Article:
When approached to be an ambassador for this year’s “Real Men Wear Pink” campaign in support of the American Cancer Society’s breast-cancer initiatives, KRIS 6 News’ own Paulo Salazar said he jumped at the opportunity.
“I had an (aunt) who, thankfully, survived cancer, and I wholeheartedly believe it’s because of the efforts from years past that the resources are available now,” he said.
Real Men Wear Pink is a fundraiser and an effort to raise awareness about breast cancer, said local American Cancer Society event manager Jessica Musquiez. The event, which began five years ago, runs throughout October and is spearheaded by men, giving them an opportunity to show support for a cause that traditionally is seen as a women’s issue.
What is not as well-known is that men also develop breast cancer. According to the ACS website, about 2,670 new cases of invasive breast cancer will be diagnosed in men, and about 500 men will die of breast cancer.
“Because of raising awareness -- and funding for programs is made available -- cancer is no longer a death sentence,” Paulo said.
He has seen what his family endured in their cancer journey, and he talked about how grateful he is for strides that groups such as the American Cancer Society have made to better serve families.
“It’s amazing that, if caught early enough, you can survive and live a full life,” he said, awed. “I’m grateful to be able to help make a difference.”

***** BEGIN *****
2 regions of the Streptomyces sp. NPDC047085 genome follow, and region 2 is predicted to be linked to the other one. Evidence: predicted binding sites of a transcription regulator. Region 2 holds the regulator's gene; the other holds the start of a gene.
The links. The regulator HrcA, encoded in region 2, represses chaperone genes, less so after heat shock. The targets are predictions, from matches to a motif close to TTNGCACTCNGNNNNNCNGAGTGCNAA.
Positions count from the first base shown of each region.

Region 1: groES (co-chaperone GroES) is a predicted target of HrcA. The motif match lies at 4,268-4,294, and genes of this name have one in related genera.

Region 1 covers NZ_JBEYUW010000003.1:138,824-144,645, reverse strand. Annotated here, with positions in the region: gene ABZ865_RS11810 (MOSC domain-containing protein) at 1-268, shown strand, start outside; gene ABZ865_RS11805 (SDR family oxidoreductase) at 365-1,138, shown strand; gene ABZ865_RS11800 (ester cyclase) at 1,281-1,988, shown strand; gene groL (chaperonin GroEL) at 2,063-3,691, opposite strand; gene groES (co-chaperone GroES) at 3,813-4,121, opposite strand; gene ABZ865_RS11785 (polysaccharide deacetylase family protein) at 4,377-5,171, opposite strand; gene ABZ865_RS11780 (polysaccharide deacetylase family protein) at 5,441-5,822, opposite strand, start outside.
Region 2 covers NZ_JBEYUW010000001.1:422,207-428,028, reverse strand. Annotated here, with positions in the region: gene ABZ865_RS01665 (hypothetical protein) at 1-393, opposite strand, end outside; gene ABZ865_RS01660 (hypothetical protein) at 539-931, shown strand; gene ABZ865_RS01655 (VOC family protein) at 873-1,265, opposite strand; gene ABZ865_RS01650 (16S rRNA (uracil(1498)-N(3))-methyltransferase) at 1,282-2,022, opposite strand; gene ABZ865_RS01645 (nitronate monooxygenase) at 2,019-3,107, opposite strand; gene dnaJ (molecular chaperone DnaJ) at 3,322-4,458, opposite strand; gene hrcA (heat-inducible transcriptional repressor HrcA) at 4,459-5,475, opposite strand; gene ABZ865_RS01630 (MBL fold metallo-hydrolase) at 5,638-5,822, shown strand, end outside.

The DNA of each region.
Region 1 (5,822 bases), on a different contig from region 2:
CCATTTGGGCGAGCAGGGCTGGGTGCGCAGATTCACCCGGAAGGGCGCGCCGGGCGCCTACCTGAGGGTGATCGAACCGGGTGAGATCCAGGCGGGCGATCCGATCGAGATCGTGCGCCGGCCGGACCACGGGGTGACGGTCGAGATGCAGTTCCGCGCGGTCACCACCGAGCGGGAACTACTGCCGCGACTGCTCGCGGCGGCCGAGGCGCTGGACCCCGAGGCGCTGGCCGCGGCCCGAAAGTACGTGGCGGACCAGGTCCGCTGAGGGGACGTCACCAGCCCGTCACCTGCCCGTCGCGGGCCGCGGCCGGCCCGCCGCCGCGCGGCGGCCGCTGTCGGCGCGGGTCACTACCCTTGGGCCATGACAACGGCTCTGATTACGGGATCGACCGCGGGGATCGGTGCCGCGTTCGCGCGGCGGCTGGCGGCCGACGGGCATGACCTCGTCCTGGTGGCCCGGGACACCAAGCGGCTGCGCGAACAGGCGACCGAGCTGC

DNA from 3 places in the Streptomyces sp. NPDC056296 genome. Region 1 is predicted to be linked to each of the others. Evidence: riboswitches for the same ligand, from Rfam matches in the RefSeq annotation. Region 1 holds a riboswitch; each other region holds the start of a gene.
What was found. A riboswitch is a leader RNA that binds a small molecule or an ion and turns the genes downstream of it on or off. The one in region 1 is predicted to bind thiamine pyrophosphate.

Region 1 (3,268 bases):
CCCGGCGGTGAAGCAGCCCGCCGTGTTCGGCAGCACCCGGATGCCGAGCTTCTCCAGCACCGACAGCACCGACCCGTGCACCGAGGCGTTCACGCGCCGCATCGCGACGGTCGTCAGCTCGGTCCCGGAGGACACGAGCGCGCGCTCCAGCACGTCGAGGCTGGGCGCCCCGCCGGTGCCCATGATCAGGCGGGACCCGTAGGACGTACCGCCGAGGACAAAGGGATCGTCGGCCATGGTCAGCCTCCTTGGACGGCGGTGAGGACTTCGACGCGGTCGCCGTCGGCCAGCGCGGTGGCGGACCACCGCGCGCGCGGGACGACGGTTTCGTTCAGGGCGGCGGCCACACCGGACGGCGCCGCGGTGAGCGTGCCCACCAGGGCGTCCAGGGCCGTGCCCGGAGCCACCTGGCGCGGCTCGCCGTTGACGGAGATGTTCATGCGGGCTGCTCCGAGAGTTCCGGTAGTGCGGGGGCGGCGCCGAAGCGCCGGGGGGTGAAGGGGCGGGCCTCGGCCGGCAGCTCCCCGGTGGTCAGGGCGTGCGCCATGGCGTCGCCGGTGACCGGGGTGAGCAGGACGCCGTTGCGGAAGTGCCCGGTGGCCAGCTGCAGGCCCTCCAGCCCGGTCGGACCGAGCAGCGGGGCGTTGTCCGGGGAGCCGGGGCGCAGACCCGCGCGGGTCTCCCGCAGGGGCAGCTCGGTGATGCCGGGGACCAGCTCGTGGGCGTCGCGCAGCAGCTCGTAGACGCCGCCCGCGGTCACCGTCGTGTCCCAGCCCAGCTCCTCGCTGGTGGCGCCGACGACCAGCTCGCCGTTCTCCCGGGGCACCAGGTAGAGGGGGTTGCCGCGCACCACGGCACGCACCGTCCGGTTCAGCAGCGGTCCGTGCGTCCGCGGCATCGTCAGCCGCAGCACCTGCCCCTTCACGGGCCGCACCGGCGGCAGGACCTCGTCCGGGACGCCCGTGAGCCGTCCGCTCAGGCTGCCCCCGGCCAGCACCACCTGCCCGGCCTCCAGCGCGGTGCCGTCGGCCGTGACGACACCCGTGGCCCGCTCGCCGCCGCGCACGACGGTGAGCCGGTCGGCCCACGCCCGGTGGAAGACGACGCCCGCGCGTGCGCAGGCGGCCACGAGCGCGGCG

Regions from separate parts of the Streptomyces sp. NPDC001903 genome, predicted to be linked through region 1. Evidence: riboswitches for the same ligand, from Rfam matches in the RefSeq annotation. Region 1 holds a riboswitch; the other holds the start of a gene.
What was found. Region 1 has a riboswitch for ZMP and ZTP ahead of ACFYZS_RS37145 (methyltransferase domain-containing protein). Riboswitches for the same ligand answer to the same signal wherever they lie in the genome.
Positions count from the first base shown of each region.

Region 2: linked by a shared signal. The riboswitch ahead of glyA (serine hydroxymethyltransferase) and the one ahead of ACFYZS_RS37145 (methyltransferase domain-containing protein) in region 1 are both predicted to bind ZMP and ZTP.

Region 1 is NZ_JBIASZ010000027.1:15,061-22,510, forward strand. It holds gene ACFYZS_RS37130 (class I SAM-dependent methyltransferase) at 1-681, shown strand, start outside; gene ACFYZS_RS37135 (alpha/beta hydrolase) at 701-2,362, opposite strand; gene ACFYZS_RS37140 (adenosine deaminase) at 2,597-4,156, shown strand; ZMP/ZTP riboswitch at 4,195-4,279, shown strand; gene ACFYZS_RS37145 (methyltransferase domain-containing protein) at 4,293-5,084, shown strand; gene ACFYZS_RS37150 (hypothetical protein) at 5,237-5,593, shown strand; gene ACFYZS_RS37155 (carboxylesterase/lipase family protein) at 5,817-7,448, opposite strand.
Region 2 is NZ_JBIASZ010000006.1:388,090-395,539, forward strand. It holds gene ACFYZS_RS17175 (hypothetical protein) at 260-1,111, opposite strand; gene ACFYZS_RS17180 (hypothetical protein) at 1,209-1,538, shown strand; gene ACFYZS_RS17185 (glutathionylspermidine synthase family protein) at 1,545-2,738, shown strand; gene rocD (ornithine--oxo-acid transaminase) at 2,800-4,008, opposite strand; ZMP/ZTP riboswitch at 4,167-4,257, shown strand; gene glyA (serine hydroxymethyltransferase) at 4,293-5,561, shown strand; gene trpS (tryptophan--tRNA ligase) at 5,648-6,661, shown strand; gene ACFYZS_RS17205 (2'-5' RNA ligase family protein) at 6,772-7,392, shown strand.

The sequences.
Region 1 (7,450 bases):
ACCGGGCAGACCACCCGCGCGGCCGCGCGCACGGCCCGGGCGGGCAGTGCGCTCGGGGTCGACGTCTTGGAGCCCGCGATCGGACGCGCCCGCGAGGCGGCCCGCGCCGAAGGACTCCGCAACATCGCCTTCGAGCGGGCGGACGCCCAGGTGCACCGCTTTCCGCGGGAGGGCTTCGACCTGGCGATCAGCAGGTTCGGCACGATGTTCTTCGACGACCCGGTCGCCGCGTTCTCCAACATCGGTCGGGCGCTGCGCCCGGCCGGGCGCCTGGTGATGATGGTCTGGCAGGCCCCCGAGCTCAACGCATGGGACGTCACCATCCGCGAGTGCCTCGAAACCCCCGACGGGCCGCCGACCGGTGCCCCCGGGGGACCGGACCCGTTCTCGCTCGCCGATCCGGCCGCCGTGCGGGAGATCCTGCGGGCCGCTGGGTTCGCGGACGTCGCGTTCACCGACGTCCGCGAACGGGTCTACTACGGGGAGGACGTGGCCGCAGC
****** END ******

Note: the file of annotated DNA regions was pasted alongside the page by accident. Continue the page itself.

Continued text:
To participate, community leaders are nominated and compete in a fundraising competition. Musquiez said the local event usually features about 25 male community leaders, and they wear pink every day in October to show their support. Last year, Musquiez said 29 participants raised $32,000. This year's goal is $50,000.
The money raised stays local, said Musquiez, helping people in Corpus Christi and the surrounding areas.
"We see patients in our local office and provide them information they need for their diagnosis or treatment, " Musquiez said. "We provide head coverings to help when they start losing their hair. We even provide comport pillows that they can use after they have had surgery."
And Paulo knows he can’t reach his personal goal of $2,500 alone. That’s why he’s asking for your help. You can click here to donate.
"More work is still needed,” he said. "Even just a dollar can make a difference."